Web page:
January 31, 2014 by Speakers' Spotlight
21st Century Touch With Marshall Davis Jones
Marshall Davis Jones is a celebrated spoken word artist whose work is exploding around the world. His unique gift runs deep into the human experience, exploring universal themes that run the gamut from identity and culture to connection and technology. Marshall performs his incredible work for audiences, collaborates with clients on customized material, and speaks with passion about the creative process–a process he understands like no one else. He recently sat down with WestHardford magazine to talk about his poem, “Touchscreen” (watch above), a poem that has been embraced by people everywhere interested in exploring technology’s role in our lives:
“It would be amazing in a utopian world where technology freed up our time to do other things,” says spoken word poet Marshall Davis Jones. “Unfortunately,” continues Jones, “we were not ready for such a major shift in consciousness.”
Jones intimately knows the benefits and pitfalls of our always-on culture and both the allure and trappings of “being connected.” As a performer with a rapidly growing international profile, he has a strong incentive to spend hours harvesting likes, views, and retweets. But as an artist he has a strong desire to look deeper–a desire to examine how technology is altering how we interact with the world and each other. As he asked at a recent WIRED 2013 Conference (UK) when examining evolving friendships in a social media landscape, “What does it all mean?”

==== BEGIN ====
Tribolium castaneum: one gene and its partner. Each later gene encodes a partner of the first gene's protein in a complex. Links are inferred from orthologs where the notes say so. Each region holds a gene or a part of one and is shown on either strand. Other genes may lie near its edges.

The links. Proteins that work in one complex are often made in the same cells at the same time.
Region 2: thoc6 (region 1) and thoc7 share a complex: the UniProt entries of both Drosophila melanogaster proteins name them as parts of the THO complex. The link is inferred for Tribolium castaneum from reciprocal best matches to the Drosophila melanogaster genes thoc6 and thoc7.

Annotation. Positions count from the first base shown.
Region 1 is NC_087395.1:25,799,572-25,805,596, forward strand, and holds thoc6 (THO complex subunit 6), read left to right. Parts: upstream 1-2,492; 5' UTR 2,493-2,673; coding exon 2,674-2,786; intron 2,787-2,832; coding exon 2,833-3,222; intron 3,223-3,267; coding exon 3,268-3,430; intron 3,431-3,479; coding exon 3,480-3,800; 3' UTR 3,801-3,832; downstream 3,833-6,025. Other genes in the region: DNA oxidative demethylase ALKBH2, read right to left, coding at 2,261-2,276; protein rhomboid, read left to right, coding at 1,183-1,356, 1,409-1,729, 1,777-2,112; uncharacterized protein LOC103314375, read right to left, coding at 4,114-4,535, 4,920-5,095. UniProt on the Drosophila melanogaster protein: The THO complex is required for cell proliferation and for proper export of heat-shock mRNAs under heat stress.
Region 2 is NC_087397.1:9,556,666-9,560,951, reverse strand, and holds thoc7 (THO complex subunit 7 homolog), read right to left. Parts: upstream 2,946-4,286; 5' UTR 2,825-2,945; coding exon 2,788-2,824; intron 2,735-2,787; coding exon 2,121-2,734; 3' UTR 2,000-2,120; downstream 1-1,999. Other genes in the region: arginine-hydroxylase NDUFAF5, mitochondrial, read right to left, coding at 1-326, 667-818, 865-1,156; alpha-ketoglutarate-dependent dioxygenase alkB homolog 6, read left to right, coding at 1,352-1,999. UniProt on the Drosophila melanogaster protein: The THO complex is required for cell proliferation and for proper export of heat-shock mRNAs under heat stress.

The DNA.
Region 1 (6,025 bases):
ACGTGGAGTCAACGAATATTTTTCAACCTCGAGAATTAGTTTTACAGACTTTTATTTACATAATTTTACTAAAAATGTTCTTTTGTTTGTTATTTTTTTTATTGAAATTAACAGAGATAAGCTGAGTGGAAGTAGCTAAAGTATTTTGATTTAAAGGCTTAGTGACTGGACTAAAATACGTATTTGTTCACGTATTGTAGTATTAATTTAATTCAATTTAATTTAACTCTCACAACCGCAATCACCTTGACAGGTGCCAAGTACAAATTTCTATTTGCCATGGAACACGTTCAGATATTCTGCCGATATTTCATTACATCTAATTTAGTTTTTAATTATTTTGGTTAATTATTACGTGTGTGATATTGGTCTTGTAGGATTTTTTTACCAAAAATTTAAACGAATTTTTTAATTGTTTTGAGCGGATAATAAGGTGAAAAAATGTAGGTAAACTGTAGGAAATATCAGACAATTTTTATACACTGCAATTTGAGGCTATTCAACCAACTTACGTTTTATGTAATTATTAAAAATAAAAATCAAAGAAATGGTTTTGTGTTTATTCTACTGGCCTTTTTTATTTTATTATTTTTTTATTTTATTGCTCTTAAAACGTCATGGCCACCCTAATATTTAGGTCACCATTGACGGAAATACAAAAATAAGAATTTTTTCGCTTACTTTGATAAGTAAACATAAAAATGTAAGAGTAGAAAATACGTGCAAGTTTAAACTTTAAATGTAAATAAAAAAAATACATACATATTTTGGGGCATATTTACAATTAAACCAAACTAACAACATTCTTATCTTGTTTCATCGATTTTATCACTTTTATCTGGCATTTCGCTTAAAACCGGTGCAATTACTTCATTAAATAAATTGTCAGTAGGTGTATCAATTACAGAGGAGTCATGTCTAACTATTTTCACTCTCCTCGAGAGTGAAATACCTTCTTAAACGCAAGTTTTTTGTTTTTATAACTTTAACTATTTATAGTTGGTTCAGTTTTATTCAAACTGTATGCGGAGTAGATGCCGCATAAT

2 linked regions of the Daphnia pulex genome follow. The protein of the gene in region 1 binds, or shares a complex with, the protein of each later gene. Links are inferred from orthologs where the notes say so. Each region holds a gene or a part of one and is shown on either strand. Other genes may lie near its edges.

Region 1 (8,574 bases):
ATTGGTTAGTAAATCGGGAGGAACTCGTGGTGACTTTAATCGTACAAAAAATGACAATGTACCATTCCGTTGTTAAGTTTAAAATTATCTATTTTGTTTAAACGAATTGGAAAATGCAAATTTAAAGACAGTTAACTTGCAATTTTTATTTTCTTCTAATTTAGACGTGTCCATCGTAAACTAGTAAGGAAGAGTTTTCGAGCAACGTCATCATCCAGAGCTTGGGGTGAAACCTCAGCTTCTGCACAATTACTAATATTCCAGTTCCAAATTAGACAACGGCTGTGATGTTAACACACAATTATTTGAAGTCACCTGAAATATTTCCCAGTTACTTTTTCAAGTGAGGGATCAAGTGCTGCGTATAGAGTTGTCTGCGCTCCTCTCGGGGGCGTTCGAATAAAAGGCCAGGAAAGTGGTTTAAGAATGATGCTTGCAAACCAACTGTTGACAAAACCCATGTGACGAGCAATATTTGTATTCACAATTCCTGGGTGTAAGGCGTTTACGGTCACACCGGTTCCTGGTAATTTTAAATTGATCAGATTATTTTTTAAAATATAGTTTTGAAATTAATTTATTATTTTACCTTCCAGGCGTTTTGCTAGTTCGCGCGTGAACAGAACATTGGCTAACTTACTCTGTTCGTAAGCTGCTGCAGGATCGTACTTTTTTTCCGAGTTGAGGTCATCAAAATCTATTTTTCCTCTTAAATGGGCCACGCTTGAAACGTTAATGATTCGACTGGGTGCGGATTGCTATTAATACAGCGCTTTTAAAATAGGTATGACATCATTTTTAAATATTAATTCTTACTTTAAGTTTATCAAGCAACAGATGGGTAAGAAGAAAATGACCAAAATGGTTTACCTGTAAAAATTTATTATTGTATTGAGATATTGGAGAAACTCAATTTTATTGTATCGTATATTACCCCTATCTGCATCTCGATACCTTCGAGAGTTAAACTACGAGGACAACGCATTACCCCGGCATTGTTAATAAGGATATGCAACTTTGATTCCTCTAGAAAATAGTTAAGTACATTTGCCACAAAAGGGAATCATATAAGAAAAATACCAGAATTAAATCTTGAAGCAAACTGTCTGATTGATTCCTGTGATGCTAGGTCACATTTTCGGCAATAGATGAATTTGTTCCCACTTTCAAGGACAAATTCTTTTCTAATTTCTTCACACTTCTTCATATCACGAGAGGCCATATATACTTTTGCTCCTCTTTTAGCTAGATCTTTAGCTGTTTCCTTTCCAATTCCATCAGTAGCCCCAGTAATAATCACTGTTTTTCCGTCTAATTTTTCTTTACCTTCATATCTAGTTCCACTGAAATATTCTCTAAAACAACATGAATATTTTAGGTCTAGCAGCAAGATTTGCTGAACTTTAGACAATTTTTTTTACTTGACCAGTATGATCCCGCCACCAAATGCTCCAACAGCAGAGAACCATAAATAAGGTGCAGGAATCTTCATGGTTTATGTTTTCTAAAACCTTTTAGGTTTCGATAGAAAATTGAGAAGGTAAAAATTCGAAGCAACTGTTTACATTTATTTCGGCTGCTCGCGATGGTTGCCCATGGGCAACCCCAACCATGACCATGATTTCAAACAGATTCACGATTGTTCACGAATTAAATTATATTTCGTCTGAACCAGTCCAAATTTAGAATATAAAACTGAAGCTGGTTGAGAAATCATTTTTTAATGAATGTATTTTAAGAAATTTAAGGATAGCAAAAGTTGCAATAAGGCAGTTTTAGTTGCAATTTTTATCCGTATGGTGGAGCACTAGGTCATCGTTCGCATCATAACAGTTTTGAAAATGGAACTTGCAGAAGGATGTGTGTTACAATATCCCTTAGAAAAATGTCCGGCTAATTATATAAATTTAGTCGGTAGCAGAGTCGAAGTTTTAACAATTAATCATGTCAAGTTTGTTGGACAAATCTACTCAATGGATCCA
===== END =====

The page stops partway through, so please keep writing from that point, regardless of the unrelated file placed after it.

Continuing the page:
Jones is the creator of the popular and highly influential spoken poem “Touchscreen,” a work that evokes the delicate balance between our expanding impersonal digital connections with our innate desire for authentic human interaction. In a world filled with touchscreens, we still long for the intimacy of human touch. The piece evolved from his frustrations with trying to keep up with an expanding digital world that, instead of freeing up our time, requires countless hours of updates.
“As an artist exposure is important so I had a profile on every social network fighting for supremacy. One day I was completely overwhelmed with how scattered I felt. How lost and futile my efforts were. Thus, I began where it started…that frustration.” Part of Touchscreen goes as such:
my world is so digital
that I have forgotten what that feels like
it used to be hard to connect when friends formed cliques
but it’s even more difficult to connect now that clicks form friends
But who am I to judge?
I face Facebook
more than books face me
I update my status
to prove that I am still breathing
failure to do this daily
means my whole web wide world will forget that I exist
Touchscreen isn’t a manifesto—it’s about our internal conflict. It strikes a nerve with our nuanced feelings towards technology creeping into every facet of our life. We don’t want a world without the Internet or social networks, but we are starting to debate how we want them in our lives. We can love our technology without being a tech fundamentalist.